$100 907ie

discussions specific to the 907IE
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paso750
paso grand pooh-bah
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model: 750 Paso
year: 1987
Location: southern Germany

Re: $100 907ie

Post by paso750 »

If you lift the tank in front you'll see a rubber puck on which it sits. Don't know about the 907IE but on the P750 on the bottom/opposite side of it there's one of the main ground points.
twd46
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Joined: Sat Jul 24, 2021 3:08 pm
model: 907 I.E.
year: 1991
Location: USA

Re: $100 907ie

Post by twd46 »

Thanks. I actually spotted those ground points when I lifted the tank a few days ago. I just realized that I didnt answer your question from the previous reply.

The PO got the bike as part of a trade. He had no interest in the bike and had no knowledge of its past. I have managed to piece together some of its history by searching the vin. It was wrecked back in 2016 and came up for auction. I have no idea what happened to it since then. It has obviously been sitting for a while, but some things dont look as bad as others.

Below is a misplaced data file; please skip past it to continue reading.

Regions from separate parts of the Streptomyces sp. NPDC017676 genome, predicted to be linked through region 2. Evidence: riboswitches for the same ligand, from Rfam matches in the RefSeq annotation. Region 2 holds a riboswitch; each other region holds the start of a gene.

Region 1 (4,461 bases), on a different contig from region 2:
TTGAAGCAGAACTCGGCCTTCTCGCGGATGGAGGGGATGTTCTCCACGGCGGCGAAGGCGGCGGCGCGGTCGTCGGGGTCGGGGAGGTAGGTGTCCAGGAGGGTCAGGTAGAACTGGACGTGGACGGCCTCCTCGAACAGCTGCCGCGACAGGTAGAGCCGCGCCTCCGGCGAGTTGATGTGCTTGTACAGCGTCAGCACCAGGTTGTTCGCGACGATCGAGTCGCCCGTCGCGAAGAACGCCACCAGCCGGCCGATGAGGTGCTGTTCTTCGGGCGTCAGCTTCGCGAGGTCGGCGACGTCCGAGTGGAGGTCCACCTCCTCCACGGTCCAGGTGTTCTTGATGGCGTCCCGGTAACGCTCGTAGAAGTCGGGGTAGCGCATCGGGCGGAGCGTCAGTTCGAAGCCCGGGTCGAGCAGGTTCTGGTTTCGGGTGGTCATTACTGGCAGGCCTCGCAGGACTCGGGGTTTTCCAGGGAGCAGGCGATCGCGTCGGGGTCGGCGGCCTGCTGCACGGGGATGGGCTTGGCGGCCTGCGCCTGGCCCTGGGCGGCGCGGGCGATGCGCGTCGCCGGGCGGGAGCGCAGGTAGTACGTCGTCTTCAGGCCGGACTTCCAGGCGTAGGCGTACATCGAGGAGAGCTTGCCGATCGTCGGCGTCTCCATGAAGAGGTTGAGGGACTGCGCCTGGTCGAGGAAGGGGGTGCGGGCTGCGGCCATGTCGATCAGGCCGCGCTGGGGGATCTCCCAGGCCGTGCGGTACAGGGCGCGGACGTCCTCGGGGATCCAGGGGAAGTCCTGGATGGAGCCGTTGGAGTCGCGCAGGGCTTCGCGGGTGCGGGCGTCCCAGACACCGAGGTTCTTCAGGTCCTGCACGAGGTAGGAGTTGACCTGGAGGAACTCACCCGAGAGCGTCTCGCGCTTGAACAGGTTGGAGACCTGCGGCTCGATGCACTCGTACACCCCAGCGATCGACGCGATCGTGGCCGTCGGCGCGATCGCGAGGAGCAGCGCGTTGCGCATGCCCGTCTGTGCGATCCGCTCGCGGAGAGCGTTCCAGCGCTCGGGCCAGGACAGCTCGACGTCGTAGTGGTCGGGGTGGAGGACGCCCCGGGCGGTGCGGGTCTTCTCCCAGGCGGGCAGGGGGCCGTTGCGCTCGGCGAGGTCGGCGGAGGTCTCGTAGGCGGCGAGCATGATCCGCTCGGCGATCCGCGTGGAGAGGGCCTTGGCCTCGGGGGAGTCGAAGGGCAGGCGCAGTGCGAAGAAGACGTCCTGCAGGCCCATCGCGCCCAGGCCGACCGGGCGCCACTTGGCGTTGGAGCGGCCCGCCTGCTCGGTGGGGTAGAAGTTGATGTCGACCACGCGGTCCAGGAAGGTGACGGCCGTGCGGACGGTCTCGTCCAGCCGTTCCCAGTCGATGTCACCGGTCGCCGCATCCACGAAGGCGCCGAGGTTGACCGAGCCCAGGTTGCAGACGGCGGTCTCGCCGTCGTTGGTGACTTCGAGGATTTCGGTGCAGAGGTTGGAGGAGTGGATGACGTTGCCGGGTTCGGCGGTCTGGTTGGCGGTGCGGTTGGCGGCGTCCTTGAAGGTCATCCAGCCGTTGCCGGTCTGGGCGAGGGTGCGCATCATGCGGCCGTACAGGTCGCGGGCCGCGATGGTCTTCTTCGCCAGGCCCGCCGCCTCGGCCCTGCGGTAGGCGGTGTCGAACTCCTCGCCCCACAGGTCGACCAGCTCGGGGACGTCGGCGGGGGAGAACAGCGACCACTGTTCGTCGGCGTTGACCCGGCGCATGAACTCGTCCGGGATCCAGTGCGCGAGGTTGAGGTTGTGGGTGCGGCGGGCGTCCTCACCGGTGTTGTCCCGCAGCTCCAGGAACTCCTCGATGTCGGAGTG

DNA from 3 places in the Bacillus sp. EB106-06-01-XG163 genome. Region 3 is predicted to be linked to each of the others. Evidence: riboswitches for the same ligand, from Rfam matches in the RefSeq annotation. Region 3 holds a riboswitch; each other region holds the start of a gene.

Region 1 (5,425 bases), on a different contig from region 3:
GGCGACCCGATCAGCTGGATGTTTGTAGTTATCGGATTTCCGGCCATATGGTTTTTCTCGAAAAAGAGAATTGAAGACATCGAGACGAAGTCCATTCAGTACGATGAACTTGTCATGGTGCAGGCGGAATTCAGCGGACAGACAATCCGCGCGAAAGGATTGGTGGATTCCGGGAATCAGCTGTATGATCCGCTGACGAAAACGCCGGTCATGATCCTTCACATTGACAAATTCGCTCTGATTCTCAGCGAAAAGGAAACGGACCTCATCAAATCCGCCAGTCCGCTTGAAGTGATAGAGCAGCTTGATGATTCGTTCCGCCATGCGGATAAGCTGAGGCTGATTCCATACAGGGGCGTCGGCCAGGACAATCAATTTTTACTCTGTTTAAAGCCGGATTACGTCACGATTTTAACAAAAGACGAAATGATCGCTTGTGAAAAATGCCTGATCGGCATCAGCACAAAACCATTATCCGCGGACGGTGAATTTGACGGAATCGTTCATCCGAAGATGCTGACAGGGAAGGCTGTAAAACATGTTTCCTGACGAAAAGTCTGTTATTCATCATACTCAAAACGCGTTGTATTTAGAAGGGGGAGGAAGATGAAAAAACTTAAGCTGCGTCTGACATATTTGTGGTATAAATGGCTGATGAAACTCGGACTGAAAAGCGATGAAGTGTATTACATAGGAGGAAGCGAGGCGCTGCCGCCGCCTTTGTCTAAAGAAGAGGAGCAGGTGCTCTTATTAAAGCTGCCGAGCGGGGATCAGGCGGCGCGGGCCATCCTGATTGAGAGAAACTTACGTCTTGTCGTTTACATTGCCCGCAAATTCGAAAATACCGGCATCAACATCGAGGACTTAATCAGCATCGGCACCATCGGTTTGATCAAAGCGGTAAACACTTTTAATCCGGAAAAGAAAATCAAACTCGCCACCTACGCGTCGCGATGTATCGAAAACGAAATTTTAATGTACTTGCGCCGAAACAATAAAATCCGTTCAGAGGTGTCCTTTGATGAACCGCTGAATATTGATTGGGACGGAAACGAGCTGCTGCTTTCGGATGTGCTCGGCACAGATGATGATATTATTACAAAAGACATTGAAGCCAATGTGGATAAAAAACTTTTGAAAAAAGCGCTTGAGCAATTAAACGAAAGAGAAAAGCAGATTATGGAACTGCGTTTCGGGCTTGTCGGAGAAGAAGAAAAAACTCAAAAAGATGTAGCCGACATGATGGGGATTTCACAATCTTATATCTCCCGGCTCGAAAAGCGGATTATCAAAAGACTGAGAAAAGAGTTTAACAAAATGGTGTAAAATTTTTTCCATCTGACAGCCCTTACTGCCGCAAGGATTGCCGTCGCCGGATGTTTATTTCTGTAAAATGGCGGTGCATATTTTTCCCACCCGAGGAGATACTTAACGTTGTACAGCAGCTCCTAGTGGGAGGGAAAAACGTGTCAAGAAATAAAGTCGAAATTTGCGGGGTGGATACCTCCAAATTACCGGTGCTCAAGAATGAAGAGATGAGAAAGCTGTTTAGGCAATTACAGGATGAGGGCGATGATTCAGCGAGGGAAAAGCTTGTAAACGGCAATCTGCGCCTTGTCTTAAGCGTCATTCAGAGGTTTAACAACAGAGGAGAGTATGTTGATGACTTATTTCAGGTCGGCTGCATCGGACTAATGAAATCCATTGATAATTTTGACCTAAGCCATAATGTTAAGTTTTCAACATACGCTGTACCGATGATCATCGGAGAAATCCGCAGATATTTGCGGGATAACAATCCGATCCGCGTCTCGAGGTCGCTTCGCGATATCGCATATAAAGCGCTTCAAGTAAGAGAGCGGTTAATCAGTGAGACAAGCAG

twd46
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model: 907 I.E.
year: 1991
Location: USA

Re: $100 907ie

Post by twd46 »

So I replaced all of the fuses in the fuse box and on the two fused relays. I cleaned all the connections I could find and still no start. However, I did disconnect the wire to the solenoid and it gets 8V which is exactly what I was getting at the plug going to the fuel pump at the bottom of the tank. What would cause it to be 8V instead of 12V? Also, I noticed that when I hit the starter button, the battery light on the dash blinks, so something is happening when I hit the starter switch. Is there some way to confirm that the starter solenoid is bad? Thanks. I think I am getting closer.